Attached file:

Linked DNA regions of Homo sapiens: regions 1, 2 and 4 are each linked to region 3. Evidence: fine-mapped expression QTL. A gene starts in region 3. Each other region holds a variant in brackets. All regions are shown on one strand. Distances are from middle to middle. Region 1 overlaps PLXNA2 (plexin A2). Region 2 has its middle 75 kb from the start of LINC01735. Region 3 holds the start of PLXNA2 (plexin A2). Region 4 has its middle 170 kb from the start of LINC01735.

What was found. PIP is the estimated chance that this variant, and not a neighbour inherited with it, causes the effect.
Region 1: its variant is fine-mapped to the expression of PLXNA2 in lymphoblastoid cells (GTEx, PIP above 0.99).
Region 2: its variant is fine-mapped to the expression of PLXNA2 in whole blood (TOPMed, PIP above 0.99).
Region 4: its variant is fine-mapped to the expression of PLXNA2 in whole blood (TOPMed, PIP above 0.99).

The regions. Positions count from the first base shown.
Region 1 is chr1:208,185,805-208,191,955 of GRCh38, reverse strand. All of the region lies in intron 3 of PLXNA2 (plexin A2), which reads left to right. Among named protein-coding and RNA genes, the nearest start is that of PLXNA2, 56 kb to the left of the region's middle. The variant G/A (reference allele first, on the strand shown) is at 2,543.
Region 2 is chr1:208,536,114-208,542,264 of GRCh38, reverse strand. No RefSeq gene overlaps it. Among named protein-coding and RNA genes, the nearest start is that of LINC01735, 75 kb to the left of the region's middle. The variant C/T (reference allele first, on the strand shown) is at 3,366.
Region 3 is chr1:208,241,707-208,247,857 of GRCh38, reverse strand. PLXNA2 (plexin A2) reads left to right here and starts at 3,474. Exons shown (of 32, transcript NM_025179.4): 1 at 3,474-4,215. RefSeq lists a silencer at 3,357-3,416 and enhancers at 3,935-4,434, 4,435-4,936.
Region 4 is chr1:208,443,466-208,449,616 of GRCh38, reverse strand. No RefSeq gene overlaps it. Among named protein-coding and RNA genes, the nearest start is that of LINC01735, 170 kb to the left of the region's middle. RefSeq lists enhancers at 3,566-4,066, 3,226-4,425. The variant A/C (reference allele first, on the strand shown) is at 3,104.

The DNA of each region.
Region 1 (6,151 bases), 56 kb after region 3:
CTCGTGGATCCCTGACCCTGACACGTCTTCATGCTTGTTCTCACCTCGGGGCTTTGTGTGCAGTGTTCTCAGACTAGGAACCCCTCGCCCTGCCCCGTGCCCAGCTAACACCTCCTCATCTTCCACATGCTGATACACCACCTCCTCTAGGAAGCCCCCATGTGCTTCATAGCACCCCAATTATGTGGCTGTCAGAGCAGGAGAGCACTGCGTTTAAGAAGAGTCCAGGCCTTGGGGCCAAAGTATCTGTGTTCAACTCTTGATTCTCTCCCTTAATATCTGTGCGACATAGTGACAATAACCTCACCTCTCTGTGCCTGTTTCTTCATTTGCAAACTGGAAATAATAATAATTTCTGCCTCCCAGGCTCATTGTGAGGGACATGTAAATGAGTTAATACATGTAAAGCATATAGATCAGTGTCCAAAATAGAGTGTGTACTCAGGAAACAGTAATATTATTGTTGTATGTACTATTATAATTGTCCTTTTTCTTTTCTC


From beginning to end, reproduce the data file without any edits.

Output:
Linked DNA regions of Homo sapiens: regions 1, 2 and 4 are each linked to region 3. Evidence: fine-mapped expression QTL. A gene starts in region 3. Each other region holds a variant in brackets. All regions are shown on one strand. Distances are from middle to middle. Region 1 overlaps PLXNA2 (plexin A2). Region 2 has its middle 75 kb from the start of LINC01735. Region 3 holds the start of PLXNA2 (plexin A2). Region 4 has its middle 170 kb from the start of LINC01735.

What was found. PIP is the estimated chance that this variant, and not a neighbour inherited with it, causes the effect.
Region 1: its variant is fine-mapped to the expression of PLXNA2 in lymphoblastoid cells (GTEx, PIP above 0.99).
Region 2: its variant is fine-mapped to the expression of PLXNA2 in whole blood (TOPMed, PIP above 0.99).
Region 4: its variant is fine-mapped to the expression of PLXNA2 in whole blood (TOPMed, PIP above 0.99).

The regions. Positions count from the first base shown.
Region 1 is chr1:208,185,805-208,191,955 of GRCh38, reverse strand. All of the region lies in intron 3 of PLXNA2 (plexin A2), which reads left to right. Among named protein-coding and RNA genes, the nearest start is that of PLXNA2, 56 kb to the left of the region's middle. The variant G/A (reference allele first, on the strand shown) is at 2,543.
Region 2 is chr1:208,536,114-208,542,264 of GRCh38, reverse strand. No RefSeq gene overlaps it. Among named protein-coding and RNA genes, the nearest start is that of LINC01735, 75 kb to the left of the region's middle. The variant C/T (reference allele first, on the strand shown) is at 3,366.
Region 3 is chr1:208,241,707-208,247,857 of GRCh38, reverse strand. PLXNA2 (plexin A2) reads left to right here and starts at 3,474. Exons shown (of 32, transcript NM_025179.4): 1 at 3,474-4,215. RefSeq lists a silencer at 3,357-3,416 and enhancers at 3,935-4,434, 4,435-4,936.
Region 4 is chr1:208,443,466-208,449,616 of GRCh38, reverse strand. No RefSeq gene overlaps it. Among named protein-coding and RNA genes, the nearest start is that of LINC01735, 170 kb to the left of the region's middle. RefSeq lists enhancers at 3,566-4,066, 3,226-4,425. The variant A/C (reference allele first, on the strand shown) is at 3,104.

The DNA of each region.
Region 1 (6,151 bases), 56 kb after region 3:
CTCGTGGATCCCTGACCCTGACACGTCTTCATGCTTGTTCTCACCTCGGGGCTTTGTGTGCAGTGTTCTCAGACTAGGAACCCCTCGCCCTGCCCCGTGCCCAGCTAACACCTCCTCATCTTCCACATGCTGATACACCACCTCCTCTAGGAAGCCCCCATGTGCTTCATAGCACCCCAATTATGTGGCTGTCAGAGCAGGAGAGCACTGCGTTTAAGAAGAGTCCAGGCCTTGGGGCCAAAGTATCTGTGTTCAACTCTTGATTCTCTCCCTTAATATCTGTGCGACATAGTGACAATAACCTCACCTCTCTGTGCCTGTTTCTTCATTTGCAAACTGGAAATAATAATAATTTCTGCCTCCCAGGCTCATTGTGAGGGACATGTAAATGAGTTAATACATGTAAAGCATATAGATCAGTGTCCAAAATAGAGTGTGTACTCAGGAAACAGTAATATTATTGTTGTATGTACTATTATAATTGTCCTTTTTCTTTTCTC